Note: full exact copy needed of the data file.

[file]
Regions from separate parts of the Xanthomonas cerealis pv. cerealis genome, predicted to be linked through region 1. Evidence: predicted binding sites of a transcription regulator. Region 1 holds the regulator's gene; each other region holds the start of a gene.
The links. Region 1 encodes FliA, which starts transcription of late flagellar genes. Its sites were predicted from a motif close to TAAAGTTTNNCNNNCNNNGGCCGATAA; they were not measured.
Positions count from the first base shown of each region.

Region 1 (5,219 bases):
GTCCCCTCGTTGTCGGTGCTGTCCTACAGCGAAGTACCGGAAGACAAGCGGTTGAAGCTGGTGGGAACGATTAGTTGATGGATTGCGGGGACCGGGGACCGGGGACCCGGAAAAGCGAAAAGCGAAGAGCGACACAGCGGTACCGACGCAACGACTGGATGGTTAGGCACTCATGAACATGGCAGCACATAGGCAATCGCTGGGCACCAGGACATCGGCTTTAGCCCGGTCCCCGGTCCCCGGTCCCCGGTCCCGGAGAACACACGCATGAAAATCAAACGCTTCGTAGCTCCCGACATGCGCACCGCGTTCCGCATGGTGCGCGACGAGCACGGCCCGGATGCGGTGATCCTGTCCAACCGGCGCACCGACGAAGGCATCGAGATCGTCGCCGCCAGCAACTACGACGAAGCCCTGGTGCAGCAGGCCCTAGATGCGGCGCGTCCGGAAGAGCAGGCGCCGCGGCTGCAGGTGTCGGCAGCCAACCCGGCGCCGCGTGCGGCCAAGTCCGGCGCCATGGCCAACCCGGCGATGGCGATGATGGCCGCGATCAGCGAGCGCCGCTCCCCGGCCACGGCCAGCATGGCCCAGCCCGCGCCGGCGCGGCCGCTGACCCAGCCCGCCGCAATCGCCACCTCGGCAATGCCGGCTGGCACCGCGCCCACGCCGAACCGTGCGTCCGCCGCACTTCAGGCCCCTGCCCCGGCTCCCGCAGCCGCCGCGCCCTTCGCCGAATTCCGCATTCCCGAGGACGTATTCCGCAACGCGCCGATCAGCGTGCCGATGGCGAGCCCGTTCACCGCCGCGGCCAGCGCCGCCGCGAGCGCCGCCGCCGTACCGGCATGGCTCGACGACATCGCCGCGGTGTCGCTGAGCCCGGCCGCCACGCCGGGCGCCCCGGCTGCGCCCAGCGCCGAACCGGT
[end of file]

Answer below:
Regions from separate parts of the Xanthomonas cerealis pv. cerealis genome, predicted to be linked through region 1. Evidence: predicted binding sites of a transcription regulator. Region 1 holds the regulator's gene; each other region holds the start of a gene.
The links. Region 1 encodes FliA, which starts transcription of late flagellar genes. Its sites were predicted from a motif close to TAAAGTTTNNCNNNCNNNGGCCGATAA; they were not measured.
Positions count from the first base shown of each region.

Region 1 (5,219 bases):
GTCCCCTCGTTGTCGGTGCTGTCCTACAGCGAAGTACCGGAAGACAAGCGGTTGAAGCTGGTGGGAACGATTAGTTGATGGATTGCGGGGACCGGGGACCGGGGACCCGGAAAAGCGAAAAGCGAAGAGCGACACAGCGGTACCGACGCAACGACTGGATGGTTAGGCACTCATGAACATGGCAGCACATAGGCAATCGCTGGGCACCAGGACATCGGCTTTAGCCCGGTCCCCGGTCCCCGGTCCCCGGTCCCGGAGAACACACGCATGAAAATCAAACGCTTCGTAGCTCCCGACATGCGCACCGCGTTCCGCATGGTGCGCGACGAGCACGGCCCGGATGCGGTGATCCTGTCCAACCGGCGCACCGACGAAGGCATCGAGATCGTCGCCGCCAGCAACTACGACGAAGCCCTGGTGCAGCAGGCCCTAGATGCGGCGCGTCCGGAAGAGCAGGCGCCGCGGCTGCAGGTGTCGGCAGCCAACCCGGCGCCGCGTGCGGCCAAGTCCGGCGCCATGGCCAACCCGGCGATGGCGATGATGGCCGCGATCAGCGAGCGCCGCTCCCCGGCCACGGCCAGCATGGCCCAGCCCGCGCCGGCGCGGCCGCTGACCCAGCCCGCCGCAATCGCCACCTCGGCAATGCCGGCTGGCACCGCGCCCACGCCGAACCGTGCGTCCGCCGCACTTCAGGCCCCTGCCCCGGCTCCCGCAGCCGCCGCGCCCTTCGCCGAATTCCGCATTCCCGAGGACGTATTCCGCAACGCGCCGATCAGCGTGCCGATGGCGAGCCCGTTCACCGCCGCGGCCAGCGCCGCCGCGAGCGCCGCCGCCGTACCGGCATGGCTCGACGACATCGCCGCGGTGTCGCTGAGCCCGGCCGCCACGCCGGGCGCCCCGGCTGCGCCCAGCGCCGAACCGGT